OPINION BY EMILY THOMPSON
Many students across the country get an insufficient amount of sleep each night. This inadequate amount of sleep is associated with a various number of things students deal with such as sports, school work, and responsibilities at home. Because of the physical and mental toll a lack of sleep can take on the teenage mind and body, schools across the country are starting to adjust their start times to a later time, in an effort to make up for the sleep deprivation many students are experiencing.
Allie Nixon, a junior at Wadsworth High School, is a member of the Varsity Basketball cheer squad, participates in a challenging course load, and has a job. Nixon said she spends about 20 hours a week either at cheer practice or at games. She spends ten hours a week, sometimes more, on homework and between six to ten hours working at Panera Bread.
“I go to bed at 11:00pm. each night, wake up at 6:00am, so I would say I get about seven hours of sleep every night,” said Nixon.
Many students are frustrated that teachers and school board members do not understand how much work students have to each night after sports events or practices.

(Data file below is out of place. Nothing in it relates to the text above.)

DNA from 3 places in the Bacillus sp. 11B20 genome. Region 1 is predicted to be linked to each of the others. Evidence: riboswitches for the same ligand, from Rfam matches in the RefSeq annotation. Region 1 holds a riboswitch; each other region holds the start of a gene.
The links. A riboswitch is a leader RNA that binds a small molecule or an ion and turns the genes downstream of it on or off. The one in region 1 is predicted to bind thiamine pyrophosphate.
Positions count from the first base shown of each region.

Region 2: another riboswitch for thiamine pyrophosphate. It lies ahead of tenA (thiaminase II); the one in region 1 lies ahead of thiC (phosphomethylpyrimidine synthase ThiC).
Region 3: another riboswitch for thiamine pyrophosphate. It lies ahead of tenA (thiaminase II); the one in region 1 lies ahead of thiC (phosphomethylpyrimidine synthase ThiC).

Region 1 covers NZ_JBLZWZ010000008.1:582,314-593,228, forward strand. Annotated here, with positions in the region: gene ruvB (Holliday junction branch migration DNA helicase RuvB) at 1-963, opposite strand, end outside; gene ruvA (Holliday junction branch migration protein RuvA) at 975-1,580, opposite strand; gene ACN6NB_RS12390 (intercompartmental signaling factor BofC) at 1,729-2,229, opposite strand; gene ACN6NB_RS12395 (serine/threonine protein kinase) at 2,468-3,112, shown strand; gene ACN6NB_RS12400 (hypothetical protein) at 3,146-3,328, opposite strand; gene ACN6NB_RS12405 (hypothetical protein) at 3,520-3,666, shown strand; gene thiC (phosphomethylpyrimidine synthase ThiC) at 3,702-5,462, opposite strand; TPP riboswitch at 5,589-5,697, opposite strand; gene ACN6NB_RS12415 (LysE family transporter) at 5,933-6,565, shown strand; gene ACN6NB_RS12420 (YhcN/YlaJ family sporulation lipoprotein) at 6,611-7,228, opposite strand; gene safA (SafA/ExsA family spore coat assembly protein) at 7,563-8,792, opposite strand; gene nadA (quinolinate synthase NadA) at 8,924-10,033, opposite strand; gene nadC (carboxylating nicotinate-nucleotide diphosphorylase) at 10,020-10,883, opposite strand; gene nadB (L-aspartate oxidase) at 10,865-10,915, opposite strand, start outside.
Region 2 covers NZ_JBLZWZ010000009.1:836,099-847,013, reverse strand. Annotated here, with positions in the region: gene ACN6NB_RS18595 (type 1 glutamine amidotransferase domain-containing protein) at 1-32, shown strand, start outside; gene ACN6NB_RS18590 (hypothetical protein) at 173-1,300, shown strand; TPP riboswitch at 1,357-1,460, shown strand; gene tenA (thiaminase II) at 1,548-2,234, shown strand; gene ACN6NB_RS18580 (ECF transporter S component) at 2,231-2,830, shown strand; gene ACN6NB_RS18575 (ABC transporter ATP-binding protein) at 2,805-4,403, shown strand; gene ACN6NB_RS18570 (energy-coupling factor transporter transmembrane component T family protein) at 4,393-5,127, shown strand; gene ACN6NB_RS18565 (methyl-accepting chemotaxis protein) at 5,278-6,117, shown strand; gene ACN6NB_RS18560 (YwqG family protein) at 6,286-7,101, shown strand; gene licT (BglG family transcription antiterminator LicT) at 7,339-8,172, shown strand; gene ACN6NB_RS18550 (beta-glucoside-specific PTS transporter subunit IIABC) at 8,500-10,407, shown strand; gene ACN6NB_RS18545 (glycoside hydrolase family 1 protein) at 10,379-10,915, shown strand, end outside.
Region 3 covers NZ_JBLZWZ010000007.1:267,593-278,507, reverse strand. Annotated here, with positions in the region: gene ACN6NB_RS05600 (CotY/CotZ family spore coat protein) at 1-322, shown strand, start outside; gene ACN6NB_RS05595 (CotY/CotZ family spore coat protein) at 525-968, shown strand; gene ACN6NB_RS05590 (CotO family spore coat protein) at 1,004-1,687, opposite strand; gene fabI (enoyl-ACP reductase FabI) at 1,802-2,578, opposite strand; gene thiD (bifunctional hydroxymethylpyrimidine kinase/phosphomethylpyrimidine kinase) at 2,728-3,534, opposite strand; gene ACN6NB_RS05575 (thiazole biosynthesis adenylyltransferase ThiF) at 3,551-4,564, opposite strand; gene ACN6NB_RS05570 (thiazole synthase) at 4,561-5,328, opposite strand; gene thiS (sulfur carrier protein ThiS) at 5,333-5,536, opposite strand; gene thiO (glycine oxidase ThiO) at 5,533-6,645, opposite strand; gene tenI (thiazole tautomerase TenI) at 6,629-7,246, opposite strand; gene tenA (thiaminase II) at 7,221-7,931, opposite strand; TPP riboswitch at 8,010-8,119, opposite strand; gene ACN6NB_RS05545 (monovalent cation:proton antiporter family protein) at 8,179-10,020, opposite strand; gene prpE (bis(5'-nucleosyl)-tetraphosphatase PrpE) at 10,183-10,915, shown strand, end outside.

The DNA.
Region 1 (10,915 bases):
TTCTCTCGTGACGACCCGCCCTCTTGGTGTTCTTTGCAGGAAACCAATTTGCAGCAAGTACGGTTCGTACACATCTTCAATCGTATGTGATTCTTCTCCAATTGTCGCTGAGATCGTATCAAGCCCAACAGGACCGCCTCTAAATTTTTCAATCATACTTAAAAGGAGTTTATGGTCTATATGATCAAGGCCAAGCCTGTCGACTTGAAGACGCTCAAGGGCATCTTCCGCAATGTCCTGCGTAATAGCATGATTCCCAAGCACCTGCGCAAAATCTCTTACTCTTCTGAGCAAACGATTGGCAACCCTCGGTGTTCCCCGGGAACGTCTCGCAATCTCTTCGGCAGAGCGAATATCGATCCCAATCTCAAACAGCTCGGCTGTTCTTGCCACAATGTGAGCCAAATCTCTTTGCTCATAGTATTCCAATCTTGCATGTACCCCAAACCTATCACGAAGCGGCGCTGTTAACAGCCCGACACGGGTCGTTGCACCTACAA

“Kids get home from sports events late,” said Nixon. “I get home around 9:00 from home basketball games and most nights I have a lot of homework so I don’t go to bed until 11:00 or 11:30.”
Nixon stated that schools do not understand that students get home from sports games or practices late and have a large amount of homework to finish which prolongs them going to sleep.
I believe that all students would benefit from having a later start time. However, some might say having an extra hour in the morning might influence students to stay up later than they are now.
“I wouldn’t like it because then you would get home even later than before and start your homework even later,” Nixon said.
An even better option that some school districts have considered and some have even implemented is switching the start times of elementary schools with the middle and high schools. Studies have shown this is the better option because teens go to sleep later and wake up later than younger children.
PubMed Central or PMC did a study on 38 cases where schools delayed start times to see how it affected students average sleep, grades, and overall behavior. The case studies all found that the delay in start time increased the amount of sleep which directly corresponded to improved attendance, less tardiness, less falling asleep in class, better grades, and fewer motor vehicle crashes.
At some point our school district and many other across the country are going to need to confront this issue for the health and well being of all students.